Anyone who picks up Erica Jong’s new book expecting a feminist manifesto or
a treatise on the female condition will be disappointed. The latest from
the author of “Fear of Flying” is a slim collection of essays on topics
ranging from Viagra to Venice; often they’re only tenuously related to
women or feminism.
As it happens, Jong is often at her least interesting when she’s wearing
her feminist hat. The essay “Curst Lady: The Vicissitudes of Being Hillary
Rodham Clinton” (that title is the most inventive thing about it) rehashes
the clichi that any criticism of the first lady must be rooted in hatred of
strong women. The other feminist critique of Hillary Clinton — that she’s
a pseudo-independent woman who got her power the old-fashioned way, by
marriage — is ignored. Just as predictable are Jong’s reflections on the
much-exaggerated vilification of Dr. Deborah Eappen, the mother of the dead
baby in the trial of British au pair Louise Woodward.
Jong deplores the “angry agitprop” of radical feminists, but she shares
their hyperbolic rhetoric about “America’s secret war on women.” And she
can often be as intolerant as any Andrea Dworkin acolyte: Women who won’t
genuflect before the self-revelatory writings of Anaos Nin, for example,
are dismissed as “afraid of freedom.” “What Do Women Want?” has its own
share of self-revelatory prose — about Jong’s relationship with her mother
and her daughter, about getting a face lift and the accompanying guilt,
about the search for “the perfect man” and, of course, about sex.
Curiously, this sexual revolutionary ultimately comes across as something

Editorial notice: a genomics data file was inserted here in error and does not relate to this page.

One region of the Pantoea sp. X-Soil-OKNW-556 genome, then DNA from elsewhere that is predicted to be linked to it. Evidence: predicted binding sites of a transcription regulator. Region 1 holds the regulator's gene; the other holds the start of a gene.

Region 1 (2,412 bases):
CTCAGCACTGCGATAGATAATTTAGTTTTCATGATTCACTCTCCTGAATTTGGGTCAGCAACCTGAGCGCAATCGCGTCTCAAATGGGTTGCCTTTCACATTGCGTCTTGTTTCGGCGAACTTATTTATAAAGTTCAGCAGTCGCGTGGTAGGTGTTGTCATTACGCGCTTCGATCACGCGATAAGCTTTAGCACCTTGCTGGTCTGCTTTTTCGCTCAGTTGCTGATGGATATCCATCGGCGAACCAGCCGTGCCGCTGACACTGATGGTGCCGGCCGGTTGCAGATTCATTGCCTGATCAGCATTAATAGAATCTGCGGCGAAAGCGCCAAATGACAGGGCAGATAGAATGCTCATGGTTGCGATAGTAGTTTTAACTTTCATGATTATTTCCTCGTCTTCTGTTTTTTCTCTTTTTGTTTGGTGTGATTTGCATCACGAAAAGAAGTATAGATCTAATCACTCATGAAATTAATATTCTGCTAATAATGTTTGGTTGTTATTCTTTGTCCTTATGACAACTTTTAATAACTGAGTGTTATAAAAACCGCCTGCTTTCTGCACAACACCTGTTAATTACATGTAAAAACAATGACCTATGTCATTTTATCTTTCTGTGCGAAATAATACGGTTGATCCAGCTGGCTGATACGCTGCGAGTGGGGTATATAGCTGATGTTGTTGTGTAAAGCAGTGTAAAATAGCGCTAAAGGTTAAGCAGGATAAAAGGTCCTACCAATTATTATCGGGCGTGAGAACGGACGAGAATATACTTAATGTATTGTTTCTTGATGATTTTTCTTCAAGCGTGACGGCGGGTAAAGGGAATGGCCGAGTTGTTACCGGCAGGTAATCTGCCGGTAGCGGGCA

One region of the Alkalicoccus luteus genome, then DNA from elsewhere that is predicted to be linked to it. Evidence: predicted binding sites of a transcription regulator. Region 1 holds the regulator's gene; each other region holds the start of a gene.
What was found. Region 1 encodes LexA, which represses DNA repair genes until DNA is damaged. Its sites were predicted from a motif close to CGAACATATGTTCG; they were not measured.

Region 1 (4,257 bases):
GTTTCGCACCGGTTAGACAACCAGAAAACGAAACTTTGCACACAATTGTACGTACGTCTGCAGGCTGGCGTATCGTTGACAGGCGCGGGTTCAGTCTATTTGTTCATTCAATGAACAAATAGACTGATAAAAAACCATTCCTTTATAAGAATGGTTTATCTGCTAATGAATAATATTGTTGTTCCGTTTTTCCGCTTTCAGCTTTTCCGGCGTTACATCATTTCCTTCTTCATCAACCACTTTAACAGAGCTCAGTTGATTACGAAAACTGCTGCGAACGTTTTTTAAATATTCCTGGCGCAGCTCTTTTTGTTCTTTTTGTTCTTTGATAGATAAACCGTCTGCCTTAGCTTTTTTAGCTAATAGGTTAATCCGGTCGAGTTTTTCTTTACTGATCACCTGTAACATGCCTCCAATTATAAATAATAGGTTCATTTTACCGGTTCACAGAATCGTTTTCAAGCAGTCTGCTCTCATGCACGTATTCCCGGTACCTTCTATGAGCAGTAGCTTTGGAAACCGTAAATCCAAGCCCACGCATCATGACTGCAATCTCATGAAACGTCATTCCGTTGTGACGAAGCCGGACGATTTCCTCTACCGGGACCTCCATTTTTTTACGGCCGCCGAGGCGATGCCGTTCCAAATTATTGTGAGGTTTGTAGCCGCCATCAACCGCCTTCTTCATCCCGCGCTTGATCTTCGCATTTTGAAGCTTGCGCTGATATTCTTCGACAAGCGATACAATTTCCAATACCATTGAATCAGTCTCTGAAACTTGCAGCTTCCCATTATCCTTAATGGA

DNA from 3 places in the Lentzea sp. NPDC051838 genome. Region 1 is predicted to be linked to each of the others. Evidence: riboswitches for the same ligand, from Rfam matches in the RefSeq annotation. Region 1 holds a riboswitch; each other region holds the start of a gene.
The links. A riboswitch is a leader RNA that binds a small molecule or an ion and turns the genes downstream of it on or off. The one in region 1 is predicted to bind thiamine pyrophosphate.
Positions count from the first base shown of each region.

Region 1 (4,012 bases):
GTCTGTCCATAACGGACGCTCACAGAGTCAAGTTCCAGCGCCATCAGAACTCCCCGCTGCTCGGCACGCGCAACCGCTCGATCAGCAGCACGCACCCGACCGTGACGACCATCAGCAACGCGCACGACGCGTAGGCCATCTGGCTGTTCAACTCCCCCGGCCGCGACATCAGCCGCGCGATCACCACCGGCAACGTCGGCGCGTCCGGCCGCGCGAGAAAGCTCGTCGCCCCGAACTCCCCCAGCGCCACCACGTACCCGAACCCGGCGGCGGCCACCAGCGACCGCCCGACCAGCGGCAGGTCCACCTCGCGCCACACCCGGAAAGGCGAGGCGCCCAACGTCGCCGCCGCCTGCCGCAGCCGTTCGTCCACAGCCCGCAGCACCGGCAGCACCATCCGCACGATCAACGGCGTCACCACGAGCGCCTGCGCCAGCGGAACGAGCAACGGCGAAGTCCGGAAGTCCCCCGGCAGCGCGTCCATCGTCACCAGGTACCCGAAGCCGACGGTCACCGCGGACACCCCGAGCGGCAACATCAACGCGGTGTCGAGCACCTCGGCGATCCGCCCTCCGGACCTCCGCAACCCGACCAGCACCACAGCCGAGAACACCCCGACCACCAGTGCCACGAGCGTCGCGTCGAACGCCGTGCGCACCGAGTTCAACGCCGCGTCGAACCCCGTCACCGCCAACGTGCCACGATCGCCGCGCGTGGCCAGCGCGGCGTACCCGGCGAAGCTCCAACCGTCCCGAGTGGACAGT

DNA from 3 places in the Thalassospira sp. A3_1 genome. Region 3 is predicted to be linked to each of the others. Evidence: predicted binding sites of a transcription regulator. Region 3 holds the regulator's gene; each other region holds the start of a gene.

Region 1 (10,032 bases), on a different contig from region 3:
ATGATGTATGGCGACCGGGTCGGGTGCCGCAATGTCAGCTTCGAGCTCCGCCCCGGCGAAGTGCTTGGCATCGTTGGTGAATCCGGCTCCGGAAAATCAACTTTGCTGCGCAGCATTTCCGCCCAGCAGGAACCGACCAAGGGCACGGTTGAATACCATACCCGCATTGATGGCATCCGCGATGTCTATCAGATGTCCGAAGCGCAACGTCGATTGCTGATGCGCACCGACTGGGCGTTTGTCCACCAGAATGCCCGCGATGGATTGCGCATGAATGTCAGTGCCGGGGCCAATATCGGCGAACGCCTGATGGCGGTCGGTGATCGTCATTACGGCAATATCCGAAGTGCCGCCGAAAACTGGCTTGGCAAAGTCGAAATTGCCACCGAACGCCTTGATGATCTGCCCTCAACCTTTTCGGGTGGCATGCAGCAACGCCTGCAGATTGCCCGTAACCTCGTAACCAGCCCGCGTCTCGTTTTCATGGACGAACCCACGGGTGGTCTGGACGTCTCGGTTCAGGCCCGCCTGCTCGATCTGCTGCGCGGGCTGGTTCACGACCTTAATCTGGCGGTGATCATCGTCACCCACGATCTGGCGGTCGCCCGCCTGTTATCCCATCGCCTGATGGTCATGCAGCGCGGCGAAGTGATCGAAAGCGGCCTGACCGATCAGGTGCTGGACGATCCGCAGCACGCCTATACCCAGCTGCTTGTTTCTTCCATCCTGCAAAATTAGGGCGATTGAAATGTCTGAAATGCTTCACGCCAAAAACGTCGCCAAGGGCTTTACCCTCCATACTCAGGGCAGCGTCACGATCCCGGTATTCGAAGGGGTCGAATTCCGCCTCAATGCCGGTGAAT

of a romantic, musing that sex needs “mystery” to be truly exciting; making
it “too literal, too available,” as sex videos do, snuffs out eros.
The most interesting pieces in this collection have to do with art and
literature. Jong is refreshingly old-fashioned about the need for poetry
and prose in our lives. “This passion to create defines our humanity,” she
writes. “Words are our antidote to mortality.” She offers keen insights,
too, on childbearing and artistic creativity, challenging the banal
equation of the two (“Creativity demands conscious, active will; pregnancy
demands only the absence of ill will”) and the belief that women must
choose one or the other. The essay on “Lolita” goes beyond the issues of
art, sex and morality and explores the theme of the losing fight against
time. My only quibble is with Jong’s praise for Adrian Lyne’s mediocre
A more serious problem is that, in her worthy zeal to defend the right of art to be bawdy, Jong gets carried away and suggests that it must be so. She opens her tribute to Henry Miller with the pronouncement, “All of us, if we are honest, know that art is a fart in the face of God.” Where does that leave, say, Rafael or Keats? Jong is not a profound thinker; often, she is a muddled one. But even when you disagree with her, she’s hard to dislike. One senses her genuine affection for culture, for language, for sex, for people. And sometimes, that’s enough of a cause for gratitude.